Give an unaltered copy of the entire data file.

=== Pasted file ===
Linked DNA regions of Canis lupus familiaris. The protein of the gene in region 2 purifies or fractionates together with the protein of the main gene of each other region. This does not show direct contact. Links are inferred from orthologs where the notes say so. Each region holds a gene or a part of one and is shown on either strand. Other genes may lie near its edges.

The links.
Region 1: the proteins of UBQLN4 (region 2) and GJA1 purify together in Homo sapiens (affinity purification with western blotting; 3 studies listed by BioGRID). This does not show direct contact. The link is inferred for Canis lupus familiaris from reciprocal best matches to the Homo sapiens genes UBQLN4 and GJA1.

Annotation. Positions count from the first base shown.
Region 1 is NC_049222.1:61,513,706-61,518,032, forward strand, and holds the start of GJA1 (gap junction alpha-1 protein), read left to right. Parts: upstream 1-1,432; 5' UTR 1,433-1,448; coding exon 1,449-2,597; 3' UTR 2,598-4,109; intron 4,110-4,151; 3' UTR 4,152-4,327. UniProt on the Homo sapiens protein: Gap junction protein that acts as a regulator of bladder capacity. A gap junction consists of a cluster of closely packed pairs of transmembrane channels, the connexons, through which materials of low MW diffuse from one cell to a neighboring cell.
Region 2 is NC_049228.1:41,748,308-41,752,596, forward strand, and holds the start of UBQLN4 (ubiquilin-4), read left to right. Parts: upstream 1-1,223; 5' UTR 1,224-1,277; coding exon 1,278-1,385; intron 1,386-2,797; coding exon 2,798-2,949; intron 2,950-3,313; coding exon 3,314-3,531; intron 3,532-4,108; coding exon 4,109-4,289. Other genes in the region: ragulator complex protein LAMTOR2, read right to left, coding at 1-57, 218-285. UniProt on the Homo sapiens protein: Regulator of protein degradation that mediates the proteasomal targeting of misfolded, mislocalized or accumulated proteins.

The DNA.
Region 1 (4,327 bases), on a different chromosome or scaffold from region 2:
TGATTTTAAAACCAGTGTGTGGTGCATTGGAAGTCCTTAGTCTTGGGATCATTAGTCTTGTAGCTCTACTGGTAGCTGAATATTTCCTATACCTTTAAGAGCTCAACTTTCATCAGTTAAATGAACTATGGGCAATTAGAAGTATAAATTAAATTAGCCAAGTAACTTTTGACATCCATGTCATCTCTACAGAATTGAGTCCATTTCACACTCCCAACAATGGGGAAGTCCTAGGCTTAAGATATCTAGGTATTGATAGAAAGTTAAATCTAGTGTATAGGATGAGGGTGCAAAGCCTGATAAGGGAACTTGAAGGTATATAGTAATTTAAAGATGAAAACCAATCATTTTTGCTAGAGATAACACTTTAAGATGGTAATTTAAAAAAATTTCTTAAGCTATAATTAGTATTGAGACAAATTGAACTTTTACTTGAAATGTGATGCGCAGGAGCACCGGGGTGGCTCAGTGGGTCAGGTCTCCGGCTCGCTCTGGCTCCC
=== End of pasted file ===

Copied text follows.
Linked DNA regions of Canis lupus familiaris. The protein of the gene in region 2 purifies or fractionates together with the protein of the main gene of each other region. This does not show direct contact. Links are inferred from orthologs where the notes say so. Each region holds a gene or a part of one and is shown on either strand. Other genes may lie near its edges.

The links.
Region 1: the proteins of UBQLN4 (region 2) and GJA1 purify together in Homo sapiens (affinity purification with western blotting; 3 studies listed by BioGRID). This does not show direct contact. The link is inferred for Canis lupus familiaris from reciprocal best matches to the Homo sapiens genes UBQLN4 and GJA1.

Annotation. Positions count from the first base shown.
Region 1 is NC_049222.1:61,513,706-61,518,032, forward strand, and holds the start of GJA1 (gap junction alpha-1 protein), read left to right. Parts: upstream 1-1,432; 5' UTR 1,433-1,448; coding exon 1,449-2,597; 3' UTR 2,598-4,109; intron 4,110-4,151; 3' UTR 4,152-4,327. UniProt on the Homo sapiens protein: Gap junction protein that acts as a regulator of bladder capacity. A gap junction consists of a cluster of closely packed pairs of transmembrane channels, the connexons, through which materials of low MW diffuse from one cell to a neighboring cell.
Region 2 is NC_049228.1:41,748,308-41,752,596, forward strand, and holds the start of UBQLN4 (ubiquilin-4), read left to right. Parts: upstream 1-1,223; 5' UTR 1,224-1,277; coding exon 1,278-1,385; intron 1,386-2,797; coding exon 2,798-2,949; intron 2,950-3,313; coding exon 3,314-3,531; intron 3,532-4,108; coding exon 4,109-4,289. Other genes in the region: ragulator complex protein LAMTOR2, read right to left, coding at 1-57, 218-285. UniProt on the Homo sapiens protein: Regulator of protein degradation that mediates the proteasomal targeting of misfolded, mislocalized or accumulated proteins.

The DNA.
Region 1 (4,327 bases), on a different chromosome or scaffold from region 2:
TGATTTTAAAACCAGTGTGTGGTGCATTGGAAGTCCTTAGTCTTGGGATCATTAGTCTTGTAGCTCTACTGGTAGCTGAATATTTCCTATACCTTTAAGAGCTCAACTTTCATCAGTTAAATGAACTATGGGCAATTAGAAGTATAAATTAAATTAGCCAAGTAACTTTTGACATCCATGTCATCTCTACAGAATTGAGTCCATTTCACACTCCCAACAATGGGGAAGTCCTAGGCTTAAGATATCTAGGTATTGATAGAAAGTTAAATCTAGTGTATAGGATGAGGGTGCAAAGCCTGATAAGGGAACTTGAAGGTATATAGTAATTTAAAGATGAAAACCAATCATTTTTGCTAGAGATAACACTTTAAGATGGTAATTTAAAAAAATTTCTTAAGCTATAATTAGTATTGAGACAAATTGAACTTTTACTTGAAATGTGATGCGCAGGAGCACCGGGGTGGCTCAGTGGGTCAGGTCTCCGGCTCGCTCTGGCTCCC